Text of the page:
When you visit the country of Morocco you will undoubtedly find yourself immersed in quite a bit of Muslim culture. There are numerous moussems – or Muslim festivals – held throughout the year and being in the country during one of them is something that cannot be avoided. If you are lucky, you may actually be able to witness one of these festivals during your own vacation. If you do, it will be a memorable experience. One of the best festivals not to miss is the Berber Bride Festival held annually in Imilchil.
Every late September the festival of Imilchil is held. It has become one of the most celebrated and famous Muslim festivals in the world. The festival itself however calls for the wearing of colorful clothing, social interaction and dancing.
You see, the festival of Imilchil is also known as the Berber Bride Festival–a time of year where young girls and boys – and some men and women – come from different villages around Imilchil to find a husband or a wife. If you’d love to see it, contact our team at Journey Beyond Travel in Morocco.
Legend Around The Morocco Festival
The festival of Imilchil was born from the legend of Tislet and Isli. Two young lovers, Tislet and Isli were from enemy Berber tribes that lived in the Atlas on a trek of Morocco. They were deeply in love, but their parents – who became angered by their children when they found out what they had been doing – adamantly refused to allow them to marry which subsequently broke Tislet and Isli’s hearts. The couple refused to live apart so they exchanged vows under the watchful eye of Allah before throwing themselves into two lakes that today bear their names.
But the young lovers were destined to be apart no matter what. Even in death they are unable to unite as the imposing mountain between their two lakes acts like a guard, standing between them so that their spirits reach for each other eternally never to touch or join. The act devastated all of the clans of the Berber tribes in the Ait Haddidou region and it prompted the village parents to announce that from that point on, they would allow the children the right to choose their own husbands and wives.
Since then, the men and women of the Ait Haddidou region of Morocco descend upon Imilchil each September to find themselves a mate. The festival is held high in the lake plateau area of the Middle Atlas Mountains near the burial place of Sidi Mohamed El Maghani, the patron saint of the area. It is believed that any marriage blessed by the saint were long lasting and happy.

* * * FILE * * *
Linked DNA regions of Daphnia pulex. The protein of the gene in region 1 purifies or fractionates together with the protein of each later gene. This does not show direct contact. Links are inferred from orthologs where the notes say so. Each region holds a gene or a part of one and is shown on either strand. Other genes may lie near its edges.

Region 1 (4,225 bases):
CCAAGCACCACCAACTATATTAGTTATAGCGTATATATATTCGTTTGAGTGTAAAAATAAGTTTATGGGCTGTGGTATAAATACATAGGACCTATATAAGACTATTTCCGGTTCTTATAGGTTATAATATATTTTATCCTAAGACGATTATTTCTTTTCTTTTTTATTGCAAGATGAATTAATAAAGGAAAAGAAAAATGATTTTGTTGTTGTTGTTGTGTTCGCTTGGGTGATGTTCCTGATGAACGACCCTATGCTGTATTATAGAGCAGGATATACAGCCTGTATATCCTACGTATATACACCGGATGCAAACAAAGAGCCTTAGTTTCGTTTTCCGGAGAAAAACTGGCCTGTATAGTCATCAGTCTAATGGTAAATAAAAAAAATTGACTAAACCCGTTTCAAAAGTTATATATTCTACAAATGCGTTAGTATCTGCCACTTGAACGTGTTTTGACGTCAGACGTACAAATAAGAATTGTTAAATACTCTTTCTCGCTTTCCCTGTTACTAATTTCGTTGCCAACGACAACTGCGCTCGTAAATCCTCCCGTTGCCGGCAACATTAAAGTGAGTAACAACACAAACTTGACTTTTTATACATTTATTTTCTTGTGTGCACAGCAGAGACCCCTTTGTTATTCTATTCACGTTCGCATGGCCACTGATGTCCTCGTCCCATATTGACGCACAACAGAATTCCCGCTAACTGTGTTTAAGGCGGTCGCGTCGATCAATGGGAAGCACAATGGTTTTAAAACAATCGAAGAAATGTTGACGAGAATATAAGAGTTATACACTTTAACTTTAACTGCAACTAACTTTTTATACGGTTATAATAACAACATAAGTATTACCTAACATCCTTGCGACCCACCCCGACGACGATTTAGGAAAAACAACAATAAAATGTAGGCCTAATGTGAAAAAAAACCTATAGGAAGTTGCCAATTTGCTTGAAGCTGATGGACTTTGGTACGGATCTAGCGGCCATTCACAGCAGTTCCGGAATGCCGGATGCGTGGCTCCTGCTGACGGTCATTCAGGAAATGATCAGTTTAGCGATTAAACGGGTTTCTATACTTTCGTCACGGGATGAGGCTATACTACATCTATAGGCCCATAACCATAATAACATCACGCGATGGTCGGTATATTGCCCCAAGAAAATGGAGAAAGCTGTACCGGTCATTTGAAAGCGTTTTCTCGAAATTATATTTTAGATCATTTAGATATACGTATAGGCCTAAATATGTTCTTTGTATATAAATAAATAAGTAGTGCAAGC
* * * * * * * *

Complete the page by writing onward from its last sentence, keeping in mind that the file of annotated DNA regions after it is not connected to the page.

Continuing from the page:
Witnessing The Morocco Festival
The festival is as much a ‘family reunion’ as it is wedding as many people from the fifty-five tribes of Berber come here for the Festival. Only recently have the Berbers accepted visitors to Imilchil and the festival to take part in this happy time. Of course, the climb to the festival’s location is not for the faint of heart and it keep the amount of outsiders to a nice minimum each year, much to the resident’s relief. Your Morocco Itinerary should include a trip here if you have the stamina to climb.
The Berber’s who attend the festival have gotten used to visitors and they open their tents wide to people who manage to make it up into the high Atlas. If you are respectful of the men and women involved in the ceremony, you will find that your hosts are quite charming and willing to share everything they have with you – from food to lodging. The more discretion you show, the better you will be treated by the Berbers during the festival.
In between the main activities of the Imilchil festival, you will want to explore the area and take in the beautiful views of the area. You can travel to the lakes named after the festival’s doomed lovers and when you return to Imilchil, you will find your Berber hosts ready to enjoy an evening around the campfire singing, dancing, and enjoying a hearty meal of some authentic Berber cooking.
The Festival of Imilchil is truly a romantic one as many of the men and women that come to find mates have met before in the small villages that occupy the area. You will be able to witness a courtship ritual that spans centuries and you will see men and women pair up for weddings that take place during the festival and ones that promise themselves to one another as soon as they are old enough to marry.
If the lucky bride and groom marry before you, you will know. The bride will leave the ceremony with her new husband with her face veiled from view.
by Sam Mitchell